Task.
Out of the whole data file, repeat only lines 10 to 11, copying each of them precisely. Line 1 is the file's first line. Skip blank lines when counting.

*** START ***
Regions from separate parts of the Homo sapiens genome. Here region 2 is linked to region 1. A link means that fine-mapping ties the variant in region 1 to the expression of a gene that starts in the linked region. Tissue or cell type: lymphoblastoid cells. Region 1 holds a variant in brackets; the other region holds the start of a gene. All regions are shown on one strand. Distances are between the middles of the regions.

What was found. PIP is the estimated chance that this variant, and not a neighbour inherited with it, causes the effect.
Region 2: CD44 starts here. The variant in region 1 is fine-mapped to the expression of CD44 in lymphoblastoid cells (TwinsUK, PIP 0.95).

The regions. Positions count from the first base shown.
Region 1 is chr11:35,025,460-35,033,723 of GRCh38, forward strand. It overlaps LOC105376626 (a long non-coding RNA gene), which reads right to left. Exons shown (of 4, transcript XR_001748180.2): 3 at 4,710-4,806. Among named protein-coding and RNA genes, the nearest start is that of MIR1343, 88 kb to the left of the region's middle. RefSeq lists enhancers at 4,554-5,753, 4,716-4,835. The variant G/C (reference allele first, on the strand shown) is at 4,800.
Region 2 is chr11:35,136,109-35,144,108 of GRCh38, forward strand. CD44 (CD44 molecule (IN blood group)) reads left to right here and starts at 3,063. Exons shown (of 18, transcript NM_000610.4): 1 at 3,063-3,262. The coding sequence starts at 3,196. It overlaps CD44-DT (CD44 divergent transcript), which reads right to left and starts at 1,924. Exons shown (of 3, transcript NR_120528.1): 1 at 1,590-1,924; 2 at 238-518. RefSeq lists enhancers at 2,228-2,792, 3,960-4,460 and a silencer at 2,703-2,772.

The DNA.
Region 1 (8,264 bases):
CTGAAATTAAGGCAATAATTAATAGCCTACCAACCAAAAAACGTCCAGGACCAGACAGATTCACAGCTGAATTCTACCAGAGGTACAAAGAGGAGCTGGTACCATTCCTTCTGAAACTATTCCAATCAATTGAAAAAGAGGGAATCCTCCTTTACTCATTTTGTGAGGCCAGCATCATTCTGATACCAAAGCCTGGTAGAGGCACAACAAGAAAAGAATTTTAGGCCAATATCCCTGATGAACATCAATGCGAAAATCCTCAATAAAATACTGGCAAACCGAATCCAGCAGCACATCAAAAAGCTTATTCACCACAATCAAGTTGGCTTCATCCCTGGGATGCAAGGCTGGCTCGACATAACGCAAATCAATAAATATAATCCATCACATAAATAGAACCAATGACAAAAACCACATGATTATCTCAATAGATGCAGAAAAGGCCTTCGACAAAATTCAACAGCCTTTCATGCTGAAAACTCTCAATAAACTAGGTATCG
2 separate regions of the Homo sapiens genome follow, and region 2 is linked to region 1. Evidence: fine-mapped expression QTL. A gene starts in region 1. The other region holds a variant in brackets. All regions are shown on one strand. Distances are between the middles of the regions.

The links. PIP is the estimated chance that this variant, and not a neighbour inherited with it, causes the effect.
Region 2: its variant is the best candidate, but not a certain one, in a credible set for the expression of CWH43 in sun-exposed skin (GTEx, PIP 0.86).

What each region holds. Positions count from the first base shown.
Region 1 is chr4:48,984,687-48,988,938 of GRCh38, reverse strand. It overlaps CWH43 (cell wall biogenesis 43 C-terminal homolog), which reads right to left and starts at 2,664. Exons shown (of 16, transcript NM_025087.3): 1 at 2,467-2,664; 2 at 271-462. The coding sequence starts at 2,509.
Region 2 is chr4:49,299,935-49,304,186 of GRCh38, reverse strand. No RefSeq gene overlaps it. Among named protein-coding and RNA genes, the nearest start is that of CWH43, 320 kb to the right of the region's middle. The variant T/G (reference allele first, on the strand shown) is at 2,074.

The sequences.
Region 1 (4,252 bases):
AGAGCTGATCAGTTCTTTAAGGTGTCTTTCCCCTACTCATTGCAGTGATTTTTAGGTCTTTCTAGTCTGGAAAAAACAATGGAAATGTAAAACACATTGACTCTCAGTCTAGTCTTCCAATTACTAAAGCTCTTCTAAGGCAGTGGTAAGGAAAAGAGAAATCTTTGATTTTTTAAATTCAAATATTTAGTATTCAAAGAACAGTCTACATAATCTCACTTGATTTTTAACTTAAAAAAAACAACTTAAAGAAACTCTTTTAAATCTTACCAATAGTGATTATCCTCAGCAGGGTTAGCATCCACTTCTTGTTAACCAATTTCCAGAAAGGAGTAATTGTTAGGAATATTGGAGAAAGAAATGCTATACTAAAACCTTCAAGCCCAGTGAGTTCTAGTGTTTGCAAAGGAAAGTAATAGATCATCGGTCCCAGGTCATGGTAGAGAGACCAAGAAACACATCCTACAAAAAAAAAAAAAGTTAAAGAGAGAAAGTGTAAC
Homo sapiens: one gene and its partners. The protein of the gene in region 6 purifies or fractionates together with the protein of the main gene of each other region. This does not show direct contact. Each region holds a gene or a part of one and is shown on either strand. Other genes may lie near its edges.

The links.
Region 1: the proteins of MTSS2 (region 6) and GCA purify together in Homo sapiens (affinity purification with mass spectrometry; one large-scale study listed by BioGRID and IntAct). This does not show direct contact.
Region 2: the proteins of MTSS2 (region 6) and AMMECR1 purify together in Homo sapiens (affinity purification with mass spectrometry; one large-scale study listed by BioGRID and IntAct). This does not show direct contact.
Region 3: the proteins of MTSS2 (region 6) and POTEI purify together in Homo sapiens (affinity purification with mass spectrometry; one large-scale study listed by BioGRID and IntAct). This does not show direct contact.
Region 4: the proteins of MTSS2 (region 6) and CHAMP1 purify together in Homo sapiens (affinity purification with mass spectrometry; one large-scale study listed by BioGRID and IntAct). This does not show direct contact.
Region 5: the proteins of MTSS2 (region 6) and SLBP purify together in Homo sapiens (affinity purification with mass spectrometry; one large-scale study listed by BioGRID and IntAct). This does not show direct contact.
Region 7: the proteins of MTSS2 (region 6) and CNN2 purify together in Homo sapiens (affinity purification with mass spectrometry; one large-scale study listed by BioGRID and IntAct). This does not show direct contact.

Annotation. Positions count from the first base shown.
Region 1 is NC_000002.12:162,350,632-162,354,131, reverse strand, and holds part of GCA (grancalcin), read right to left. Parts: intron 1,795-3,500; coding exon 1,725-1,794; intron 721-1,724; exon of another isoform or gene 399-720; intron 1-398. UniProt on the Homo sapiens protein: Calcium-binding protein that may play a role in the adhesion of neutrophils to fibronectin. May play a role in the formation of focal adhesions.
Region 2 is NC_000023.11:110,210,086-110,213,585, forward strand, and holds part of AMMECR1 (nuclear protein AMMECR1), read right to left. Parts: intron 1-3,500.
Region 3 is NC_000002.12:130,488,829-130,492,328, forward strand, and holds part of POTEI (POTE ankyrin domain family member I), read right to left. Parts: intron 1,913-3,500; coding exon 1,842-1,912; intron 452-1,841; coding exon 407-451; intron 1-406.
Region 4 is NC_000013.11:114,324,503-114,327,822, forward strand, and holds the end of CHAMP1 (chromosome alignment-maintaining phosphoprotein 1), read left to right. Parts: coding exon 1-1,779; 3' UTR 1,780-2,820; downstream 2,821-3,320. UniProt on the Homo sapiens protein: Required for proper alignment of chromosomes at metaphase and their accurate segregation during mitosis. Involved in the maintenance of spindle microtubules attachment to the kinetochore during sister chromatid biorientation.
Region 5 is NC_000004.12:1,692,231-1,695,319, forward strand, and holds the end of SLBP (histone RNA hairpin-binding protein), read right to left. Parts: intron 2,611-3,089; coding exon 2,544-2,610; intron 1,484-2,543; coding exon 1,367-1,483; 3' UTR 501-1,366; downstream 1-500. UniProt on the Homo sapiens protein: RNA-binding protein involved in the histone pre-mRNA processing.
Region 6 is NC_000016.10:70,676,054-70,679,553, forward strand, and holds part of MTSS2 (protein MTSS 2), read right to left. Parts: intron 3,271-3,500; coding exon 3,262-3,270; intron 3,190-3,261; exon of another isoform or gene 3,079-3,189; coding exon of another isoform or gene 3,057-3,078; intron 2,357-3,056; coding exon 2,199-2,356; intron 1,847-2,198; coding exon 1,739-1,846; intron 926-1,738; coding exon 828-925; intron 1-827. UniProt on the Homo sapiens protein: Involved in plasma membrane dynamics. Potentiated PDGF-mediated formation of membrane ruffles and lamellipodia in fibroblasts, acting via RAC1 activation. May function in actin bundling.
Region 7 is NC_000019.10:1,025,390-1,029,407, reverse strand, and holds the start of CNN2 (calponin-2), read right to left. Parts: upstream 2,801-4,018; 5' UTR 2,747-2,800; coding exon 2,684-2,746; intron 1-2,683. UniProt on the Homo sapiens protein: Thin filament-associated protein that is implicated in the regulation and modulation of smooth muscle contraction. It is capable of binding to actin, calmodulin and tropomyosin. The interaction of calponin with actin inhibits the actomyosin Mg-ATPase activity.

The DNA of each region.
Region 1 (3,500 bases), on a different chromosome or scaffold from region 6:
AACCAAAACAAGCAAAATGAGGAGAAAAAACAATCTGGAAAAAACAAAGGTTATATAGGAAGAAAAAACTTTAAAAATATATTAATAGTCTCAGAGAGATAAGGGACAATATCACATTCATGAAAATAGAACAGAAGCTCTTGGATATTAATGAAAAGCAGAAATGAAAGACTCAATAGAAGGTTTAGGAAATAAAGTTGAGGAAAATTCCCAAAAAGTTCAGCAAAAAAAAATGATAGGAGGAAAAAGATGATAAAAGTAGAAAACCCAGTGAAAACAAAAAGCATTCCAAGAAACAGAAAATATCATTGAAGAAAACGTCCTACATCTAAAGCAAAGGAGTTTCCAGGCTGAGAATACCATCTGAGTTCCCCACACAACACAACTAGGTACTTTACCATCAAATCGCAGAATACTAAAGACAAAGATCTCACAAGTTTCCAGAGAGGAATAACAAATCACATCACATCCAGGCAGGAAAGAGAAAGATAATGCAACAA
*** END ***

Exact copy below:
2 separate regions of the Homo sapiens genome follow, and region 2 is linked to region 1. Evidence: fine-mapped expression QTL. A gene starts in region 1. The other region holds a variant in brackets. All regions are shown on one strand. Distances are between the middles of the regions.

The links. PIP is the estimated chance that this variant, and not a neighbour inherited with it, causes the effect.